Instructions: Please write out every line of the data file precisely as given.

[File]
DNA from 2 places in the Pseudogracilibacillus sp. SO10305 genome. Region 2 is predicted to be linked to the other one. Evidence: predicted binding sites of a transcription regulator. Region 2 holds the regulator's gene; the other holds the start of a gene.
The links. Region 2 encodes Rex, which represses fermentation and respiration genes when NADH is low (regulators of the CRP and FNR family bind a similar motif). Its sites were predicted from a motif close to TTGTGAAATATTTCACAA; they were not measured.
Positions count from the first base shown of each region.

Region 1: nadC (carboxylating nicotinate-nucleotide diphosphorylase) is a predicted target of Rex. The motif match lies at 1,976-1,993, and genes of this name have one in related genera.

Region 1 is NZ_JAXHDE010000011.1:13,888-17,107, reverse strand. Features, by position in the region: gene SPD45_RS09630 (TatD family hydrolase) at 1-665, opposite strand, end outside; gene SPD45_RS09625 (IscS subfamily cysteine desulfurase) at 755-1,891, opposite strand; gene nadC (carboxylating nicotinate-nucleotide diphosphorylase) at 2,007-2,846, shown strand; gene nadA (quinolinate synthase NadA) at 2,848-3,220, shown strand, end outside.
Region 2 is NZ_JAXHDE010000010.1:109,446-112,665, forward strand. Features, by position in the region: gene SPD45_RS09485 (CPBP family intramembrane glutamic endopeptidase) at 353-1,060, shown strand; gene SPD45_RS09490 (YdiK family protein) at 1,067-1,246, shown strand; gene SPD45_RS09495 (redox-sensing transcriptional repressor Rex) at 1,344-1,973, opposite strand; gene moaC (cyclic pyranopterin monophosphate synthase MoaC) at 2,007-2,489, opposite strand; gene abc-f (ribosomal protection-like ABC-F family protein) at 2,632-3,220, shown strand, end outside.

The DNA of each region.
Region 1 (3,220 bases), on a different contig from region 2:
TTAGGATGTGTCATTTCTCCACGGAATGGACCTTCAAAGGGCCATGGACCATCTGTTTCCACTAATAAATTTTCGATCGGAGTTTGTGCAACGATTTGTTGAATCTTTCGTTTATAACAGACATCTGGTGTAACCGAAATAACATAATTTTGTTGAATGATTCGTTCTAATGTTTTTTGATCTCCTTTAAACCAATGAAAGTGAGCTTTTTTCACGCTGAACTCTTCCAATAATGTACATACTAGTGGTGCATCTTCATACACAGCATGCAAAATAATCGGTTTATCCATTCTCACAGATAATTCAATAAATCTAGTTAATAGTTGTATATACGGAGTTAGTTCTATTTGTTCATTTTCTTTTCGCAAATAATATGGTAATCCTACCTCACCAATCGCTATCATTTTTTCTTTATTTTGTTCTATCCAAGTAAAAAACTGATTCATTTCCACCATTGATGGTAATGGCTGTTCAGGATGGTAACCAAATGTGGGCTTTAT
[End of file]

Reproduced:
DNA from 2 places in the Pseudogracilibacillus sp. SO10305 genome. Region 2 is predicted to be linked to the other one. Evidence: predicted binding sites of a transcription regulator. Region 2 holds the regulator's gene; the other holds the start of a gene.
The links. Region 2 encodes Rex, which represses fermentation and respiration genes when NADH is low (regulators of the CRP and FNR family bind a similar motif). Its sites were predicted from a motif close to TTGTGAAATATTTCACAA; they were not measured.
Positions count from the first base shown of each region.

Region 1: nadC (carboxylating nicotinate-nucleotide diphosphorylase) is a predicted target of Rex. The motif match lies at 1,976-1,993, and genes of this name have one in related genera.

Region 1 is NZ_JAXHDE010000011.1:13,888-17,107, reverse strand. Features, by position in the region: gene SPD45_RS09630 (TatD family hydrolase) at 1-665, opposite strand, end outside; gene SPD45_RS09625 (IscS subfamily cysteine desulfurase) at 755-1,891, opposite strand; gene nadC (carboxylating nicotinate-nucleotide diphosphorylase) at 2,007-2,846, shown strand; gene nadA (quinolinate synthase NadA) at 2,848-3,220, shown strand, end outside.
Region 2 is NZ_JAXHDE010000010.1:109,446-112,665, forward strand. Features, by position in the region: gene SPD45_RS09485 (CPBP family intramembrane glutamic endopeptidase) at 353-1,060, shown strand; gene SPD45_RS09490 (YdiK family protein) at 1,067-1,246, shown strand; gene SPD45_RS09495 (redox-sensing transcriptional repressor Rex) at 1,344-1,973, opposite strand; gene moaC (cyclic pyranopterin monophosphate synthase MoaC) at 2,007-2,489, opposite strand; gene abc-f (ribosomal protection-like ABC-F family protein) at 2,632-3,220, shown strand, end outside.

The DNA of each region.
Region 1 (3,220 bases), on a different contig from region 2:
TTAGGATGTGTCATTTCTCCACGGAATGGACCTTCAAAGGGCCATGGACCATCTGTTTCCACTAATAAATTTTCGATCGGAGTTTGTGCAACGATTTGTTGAATCTTTCGTTTATAACAGACATCTGGTGTAACCGAAATAACATAATTTTGTTGAATGATTCGTTCTAATGTTTTTTGATCTCCTTTAAACCAATGAAAGTGAGCTTTTTTCACGCTGAACTCTTCCAATAATGTACATACTAGTGGTGCATCTTCATACACAGCATGCAAAATAATCGGTTTATCCATTCTCACAGATAATTCAATAAATCTAGTTAATAGTTGTATATACGGAGTTAGTTCTATTTGTTCATTTTCTTTTCGCAAATAATATGGTAATCCTACCTCACCAATCGCTATCATTTTTTCTTTATTTTGTTCTATCCAAGTAAAAAACTGATTCATTTCCACCATTGATGGTAATGGCTGTTCAGGATGGTAACCAAATGTGGGCTTTAT